Can My Case Be Thrown Out?
Very few cases are actually just thrown out, the best and most efficient means to get a case dismissed is to demonstrate weaknesses to the State Attorney’s Office concerning the strength of their case. Additionally, the most effective ways to get a case thrown out are through what is most commonly referred to as a “C(4)” motion to dismiss or a motion to suppress.
A “C(4)” refers to a specific subsection of Florida Rule of Criminal Procedure Rule 3.190, which allows criminal defendants to file a motion essentially alleging that although all the facts alleged by the State are correct, a crime still did not occur. For all practical purpose, these motions argue that regardless of the facts, a crime did not occur based on the pure character of the law. A “C(4)” motion to dismiss is a powerful tool for experienced criminal defense attorneys in either getting charges dismissed or obtaining more favorable plea bargains for clients.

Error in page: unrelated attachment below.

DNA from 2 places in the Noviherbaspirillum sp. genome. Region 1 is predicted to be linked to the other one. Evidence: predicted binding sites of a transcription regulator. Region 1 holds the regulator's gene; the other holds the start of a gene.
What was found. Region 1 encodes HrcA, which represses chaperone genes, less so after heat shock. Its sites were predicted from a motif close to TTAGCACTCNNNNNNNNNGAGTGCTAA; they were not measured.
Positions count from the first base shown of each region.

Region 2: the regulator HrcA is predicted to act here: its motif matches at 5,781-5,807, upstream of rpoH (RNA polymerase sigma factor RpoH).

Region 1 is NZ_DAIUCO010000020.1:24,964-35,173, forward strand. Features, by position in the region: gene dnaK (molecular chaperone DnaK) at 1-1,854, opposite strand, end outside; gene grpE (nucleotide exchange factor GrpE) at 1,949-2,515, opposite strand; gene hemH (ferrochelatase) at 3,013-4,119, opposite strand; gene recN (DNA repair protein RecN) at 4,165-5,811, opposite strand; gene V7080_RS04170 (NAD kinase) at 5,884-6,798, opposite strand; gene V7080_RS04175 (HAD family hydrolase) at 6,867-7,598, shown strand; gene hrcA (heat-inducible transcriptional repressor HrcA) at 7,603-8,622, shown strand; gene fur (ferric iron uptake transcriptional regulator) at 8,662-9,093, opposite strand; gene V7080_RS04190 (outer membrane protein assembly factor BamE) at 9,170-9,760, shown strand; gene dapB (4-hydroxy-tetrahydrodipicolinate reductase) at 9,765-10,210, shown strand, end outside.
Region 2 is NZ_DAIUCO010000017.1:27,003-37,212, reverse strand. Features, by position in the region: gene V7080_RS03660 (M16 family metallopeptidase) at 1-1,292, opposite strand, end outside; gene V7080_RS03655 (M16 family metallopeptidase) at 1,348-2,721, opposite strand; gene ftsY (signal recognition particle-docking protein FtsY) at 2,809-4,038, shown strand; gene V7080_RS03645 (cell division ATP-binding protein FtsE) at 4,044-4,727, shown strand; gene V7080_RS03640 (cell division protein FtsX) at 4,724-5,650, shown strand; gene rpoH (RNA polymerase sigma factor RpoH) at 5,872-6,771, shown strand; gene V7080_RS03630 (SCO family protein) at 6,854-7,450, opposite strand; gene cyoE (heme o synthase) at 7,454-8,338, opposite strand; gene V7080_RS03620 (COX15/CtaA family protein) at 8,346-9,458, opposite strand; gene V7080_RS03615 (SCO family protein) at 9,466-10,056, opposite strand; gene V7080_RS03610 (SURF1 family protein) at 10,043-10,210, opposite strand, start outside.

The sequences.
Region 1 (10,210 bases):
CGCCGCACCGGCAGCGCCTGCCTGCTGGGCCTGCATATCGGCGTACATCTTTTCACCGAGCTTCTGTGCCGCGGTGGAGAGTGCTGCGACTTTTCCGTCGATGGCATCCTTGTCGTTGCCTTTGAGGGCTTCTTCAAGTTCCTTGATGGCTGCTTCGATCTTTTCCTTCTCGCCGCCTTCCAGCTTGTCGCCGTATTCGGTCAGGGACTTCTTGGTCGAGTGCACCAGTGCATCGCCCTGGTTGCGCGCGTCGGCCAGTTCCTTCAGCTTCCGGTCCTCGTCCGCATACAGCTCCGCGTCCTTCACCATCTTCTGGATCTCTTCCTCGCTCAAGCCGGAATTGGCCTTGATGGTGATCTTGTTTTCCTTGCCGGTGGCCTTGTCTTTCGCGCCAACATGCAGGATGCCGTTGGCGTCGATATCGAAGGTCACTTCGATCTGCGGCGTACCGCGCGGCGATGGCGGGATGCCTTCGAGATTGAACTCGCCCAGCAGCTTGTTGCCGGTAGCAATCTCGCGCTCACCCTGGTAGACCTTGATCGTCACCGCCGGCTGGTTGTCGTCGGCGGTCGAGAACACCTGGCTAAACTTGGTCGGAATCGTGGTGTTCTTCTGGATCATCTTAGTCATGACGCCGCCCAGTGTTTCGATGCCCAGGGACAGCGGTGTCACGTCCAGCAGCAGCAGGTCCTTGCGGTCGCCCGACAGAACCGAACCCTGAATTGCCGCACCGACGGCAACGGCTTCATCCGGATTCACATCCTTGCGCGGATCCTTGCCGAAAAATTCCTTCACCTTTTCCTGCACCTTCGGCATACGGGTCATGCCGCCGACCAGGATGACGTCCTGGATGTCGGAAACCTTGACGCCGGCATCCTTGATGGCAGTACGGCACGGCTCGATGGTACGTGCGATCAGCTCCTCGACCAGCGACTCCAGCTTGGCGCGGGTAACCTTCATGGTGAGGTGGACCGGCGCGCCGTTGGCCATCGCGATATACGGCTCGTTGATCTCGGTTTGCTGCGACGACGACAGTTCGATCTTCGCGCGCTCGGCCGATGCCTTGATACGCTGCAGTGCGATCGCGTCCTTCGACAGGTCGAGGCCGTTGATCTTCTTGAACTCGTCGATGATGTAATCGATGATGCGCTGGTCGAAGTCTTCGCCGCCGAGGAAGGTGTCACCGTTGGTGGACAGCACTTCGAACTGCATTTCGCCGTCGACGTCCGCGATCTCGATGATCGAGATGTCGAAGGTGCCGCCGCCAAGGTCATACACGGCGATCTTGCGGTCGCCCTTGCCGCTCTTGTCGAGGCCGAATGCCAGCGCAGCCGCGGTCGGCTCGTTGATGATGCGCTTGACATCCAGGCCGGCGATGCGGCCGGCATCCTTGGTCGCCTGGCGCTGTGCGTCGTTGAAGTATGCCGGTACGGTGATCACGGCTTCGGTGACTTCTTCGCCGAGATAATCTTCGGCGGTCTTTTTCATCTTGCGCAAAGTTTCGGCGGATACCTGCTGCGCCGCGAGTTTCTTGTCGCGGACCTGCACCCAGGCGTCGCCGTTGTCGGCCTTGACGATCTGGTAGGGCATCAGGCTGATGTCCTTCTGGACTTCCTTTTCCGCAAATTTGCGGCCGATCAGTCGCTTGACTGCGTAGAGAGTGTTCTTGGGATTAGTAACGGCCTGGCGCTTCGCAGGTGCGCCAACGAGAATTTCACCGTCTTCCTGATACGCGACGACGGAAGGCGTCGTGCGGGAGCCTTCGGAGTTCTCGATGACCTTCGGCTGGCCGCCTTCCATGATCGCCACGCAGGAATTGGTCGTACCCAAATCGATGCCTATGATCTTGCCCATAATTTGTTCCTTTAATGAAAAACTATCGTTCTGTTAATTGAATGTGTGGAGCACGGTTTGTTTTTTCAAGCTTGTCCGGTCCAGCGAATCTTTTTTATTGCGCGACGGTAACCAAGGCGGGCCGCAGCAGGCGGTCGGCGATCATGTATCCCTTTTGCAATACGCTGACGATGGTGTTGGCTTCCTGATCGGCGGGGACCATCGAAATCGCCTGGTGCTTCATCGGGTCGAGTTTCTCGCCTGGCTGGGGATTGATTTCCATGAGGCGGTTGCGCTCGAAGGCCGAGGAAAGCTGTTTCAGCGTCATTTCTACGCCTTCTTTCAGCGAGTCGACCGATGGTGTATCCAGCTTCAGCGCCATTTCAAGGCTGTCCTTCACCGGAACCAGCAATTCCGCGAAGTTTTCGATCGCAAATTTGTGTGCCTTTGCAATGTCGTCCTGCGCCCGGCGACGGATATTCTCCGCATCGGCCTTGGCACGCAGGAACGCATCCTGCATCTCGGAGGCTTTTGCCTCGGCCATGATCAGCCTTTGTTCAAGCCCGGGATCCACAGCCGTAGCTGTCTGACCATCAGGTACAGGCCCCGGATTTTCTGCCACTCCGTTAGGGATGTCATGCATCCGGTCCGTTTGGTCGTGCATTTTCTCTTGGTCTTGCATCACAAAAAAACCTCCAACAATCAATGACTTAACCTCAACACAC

A motion to suppress alleges the search conducted by law enforcement was illegal and violated either the Constitution of the United States or Florida. In many cases, when illegally obtained evidence is suppressed, the State Attorney’s Office is left with no choice but to drop or reduce charges. Generally, motions to suppress are very fact specific and unique to the individual circumstances of charges. Motions to suppress can also be filed concerning illegally obtained confessions. This most often occurs when detained individuals fail to be advised of their Miranda rights.
If you or someone you know has been charged with a criminal case that you believed should be thrown out or dismissed, contact the experienced criminal lawyers of Bluemenauer Hackworth. We offer free case consultations and the experience you criminal case demands.